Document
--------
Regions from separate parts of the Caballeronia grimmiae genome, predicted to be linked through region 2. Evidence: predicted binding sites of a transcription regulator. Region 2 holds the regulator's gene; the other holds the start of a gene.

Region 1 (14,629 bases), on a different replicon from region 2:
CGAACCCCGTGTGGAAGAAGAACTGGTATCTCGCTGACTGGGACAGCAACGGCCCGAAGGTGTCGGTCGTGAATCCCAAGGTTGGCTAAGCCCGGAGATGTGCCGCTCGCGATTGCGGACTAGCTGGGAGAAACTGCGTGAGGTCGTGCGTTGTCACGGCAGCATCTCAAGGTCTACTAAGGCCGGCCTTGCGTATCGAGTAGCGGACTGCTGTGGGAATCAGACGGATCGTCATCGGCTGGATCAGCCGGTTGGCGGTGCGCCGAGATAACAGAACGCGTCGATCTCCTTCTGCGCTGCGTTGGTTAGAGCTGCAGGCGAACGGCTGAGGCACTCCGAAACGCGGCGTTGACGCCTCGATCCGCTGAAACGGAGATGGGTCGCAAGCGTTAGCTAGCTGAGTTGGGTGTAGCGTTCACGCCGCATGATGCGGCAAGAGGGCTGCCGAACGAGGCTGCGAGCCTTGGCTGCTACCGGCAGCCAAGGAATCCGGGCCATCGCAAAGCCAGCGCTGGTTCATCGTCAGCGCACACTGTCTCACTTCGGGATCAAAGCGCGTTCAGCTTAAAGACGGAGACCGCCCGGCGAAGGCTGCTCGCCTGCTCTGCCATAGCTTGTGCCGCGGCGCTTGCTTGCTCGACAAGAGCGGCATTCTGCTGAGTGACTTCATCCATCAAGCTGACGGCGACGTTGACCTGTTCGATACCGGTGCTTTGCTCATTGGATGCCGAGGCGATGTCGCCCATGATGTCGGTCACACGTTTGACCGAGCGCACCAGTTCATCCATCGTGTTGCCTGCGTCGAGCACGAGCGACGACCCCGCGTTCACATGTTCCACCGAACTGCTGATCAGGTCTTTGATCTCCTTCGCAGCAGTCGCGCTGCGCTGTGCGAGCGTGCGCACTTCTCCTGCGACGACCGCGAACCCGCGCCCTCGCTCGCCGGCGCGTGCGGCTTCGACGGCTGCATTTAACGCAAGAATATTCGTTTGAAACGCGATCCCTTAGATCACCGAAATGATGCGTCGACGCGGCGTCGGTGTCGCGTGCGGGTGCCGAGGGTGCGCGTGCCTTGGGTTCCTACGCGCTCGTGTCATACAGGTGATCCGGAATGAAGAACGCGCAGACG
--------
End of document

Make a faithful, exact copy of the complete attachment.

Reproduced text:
Regions from separate parts of the Caballeronia grimmiae genome, predicted to be linked through region 2. Evidence: predicted binding sites of a transcription regulator. Region 2 holds the regulator's gene; the other holds the start of a gene.

Region 1 (14,629 bases), on a different replicon from region 2:
CGAACCCCGTGTGGAAGAAGAACTGGTATCTCGCTGACTGGGACAGCAACGGCCCGAAGGTGTCGGTCGTGAATCCCAAGGTTGGCTAAGCCCGGAGATGTGCCGCTCGCGATTGCGGACTAGCTGGGAGAAACTGCGTGAGGTCGTGCGTTGTCACGGCAGCATCTCAAGGTCTACTAAGGCCGGCCTTGCGTATCGAGTAGCGGACTGCTGTGGGAATCAGACGGATCGTCATCGGCTGGATCAGCCGGTTGGCGGTGCGCCGAGATAACAGAACGCGTCGATCTCCTTCTGCGCTGCGTTGGTTAGAGCTGCAGGCGAACGGCTGAGGCACTCCGAAACGCGGCGTTGACGCCTCGATCCGCTGAAACGGAGATGGGTCGCAAGCGTTAGCTAGCTGAGTTGGGTGTAGCGTTCACGCCGCATGATGCGGCAAGAGGGCTGCCGAACGAGGCTGCGAGCCTTGGCTGCTACCGGCAGCCAAGGAATCCGGGCCATCGCAAAGCCAGCGCTGGTTCATCGTCAGCGCACACTGTCTCACTTCGGGATCAAAGCGCGTTCAGCTTAAAGACGGAGACCGCCCGGCGAAGGCTGCTCGCCTGCTCTGCCATAGCTTGTGCCGCGGCGCTTGCTTGCTCGACAAGAGCGGCATTCTGCTGAGTGACTTCATCCATCAAGCTGACGGCGACGTTGACCTGTTCGATACCGGTGCTTTGCTCATTGGATGCCGAGGCGATGTCGCCCATGATGTCGGTCACACGTTTGACCGAGCGCACCAGTTCATCCATCGTGTTGCCTGCGTCGAGCACGAGCGACGACCCCGCGTTCACATGTTCCACCGAACTGCTGATCAGGTCTTTGATCTCCTTCGCAGCAGTCGCGCTGCGCTGTGCGAGCGTGCGCACTTCTCCTGCGACGACCGCGAACCCGCGCCCTCGCTCGCCGGCGCGTGCGGCTTCGACGGCTGCATTTAACGCAAGAATATTCGTTTGAAACGCGATCCCTTAGATCACCGAAATGATGCGTCGACGCGGCGTCGGTGTCGCGTGCGGGTGCCGAGGGTGCGCGTGCCTTGGGTTCCTACGCGCTCGTGTCATACAGGTGATCCGGAATGAAGAACGCGCAGACG